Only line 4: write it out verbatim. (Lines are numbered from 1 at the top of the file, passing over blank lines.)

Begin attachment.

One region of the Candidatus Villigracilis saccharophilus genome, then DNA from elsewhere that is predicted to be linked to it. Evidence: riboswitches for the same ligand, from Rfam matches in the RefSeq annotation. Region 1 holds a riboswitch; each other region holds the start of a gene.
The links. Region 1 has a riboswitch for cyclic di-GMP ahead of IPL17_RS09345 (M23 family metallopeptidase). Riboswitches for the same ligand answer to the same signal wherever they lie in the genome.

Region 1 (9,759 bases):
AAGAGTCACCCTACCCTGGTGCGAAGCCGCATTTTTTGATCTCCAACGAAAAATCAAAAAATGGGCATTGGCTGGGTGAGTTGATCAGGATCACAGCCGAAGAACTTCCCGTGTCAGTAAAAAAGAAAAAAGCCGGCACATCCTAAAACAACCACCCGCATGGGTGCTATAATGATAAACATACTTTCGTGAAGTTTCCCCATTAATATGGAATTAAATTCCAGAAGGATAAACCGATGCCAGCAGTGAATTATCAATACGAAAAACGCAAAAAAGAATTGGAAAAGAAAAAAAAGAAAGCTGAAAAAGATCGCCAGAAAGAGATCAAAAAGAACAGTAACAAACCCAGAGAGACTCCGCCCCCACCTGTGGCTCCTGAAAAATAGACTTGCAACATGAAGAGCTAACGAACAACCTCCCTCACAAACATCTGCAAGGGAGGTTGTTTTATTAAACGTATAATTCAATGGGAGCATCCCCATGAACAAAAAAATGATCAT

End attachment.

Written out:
AAGAGTCACCCTACCCTGGTGCGAAGCCGCATTTTTTGATCTCCAACGAAAAATCAAAAAATGGGCATTGGCTGGGTGAGTTGATCAGGATCACAGCCGAAGAACTTCCCGTGTCAGTAAAAAAGAAAAAAGCCGGCACATCCTAAAACAACCACCCGCATGGGTGCTATAATGATAAACATACTTTCGTGAAGTTTCCCCATTAATATGGAATTAAATTCCAGAAGGATAAACCGATGCCAGCAGTGAATTATCAATACGAAAAACGCAAAAAAGAATTGGAAAAGAAAAAAAAGAAAGCTGAAAAAGATCGCCAGAAAGAGATCAAAAAGAACAGTAACAAACCCAGAGAGACTCCGCCCCCACCTGTGGCTCCTGAAAAATAGACTTGCAACATGAAGAGCTAACGAACAACCTCCCTCACAAACATCTGCAAGGGAGGTTGTTTTATTAAACGTATAATTCAATGGGAGCATCCCCATGAACAAAAAAATGATCAT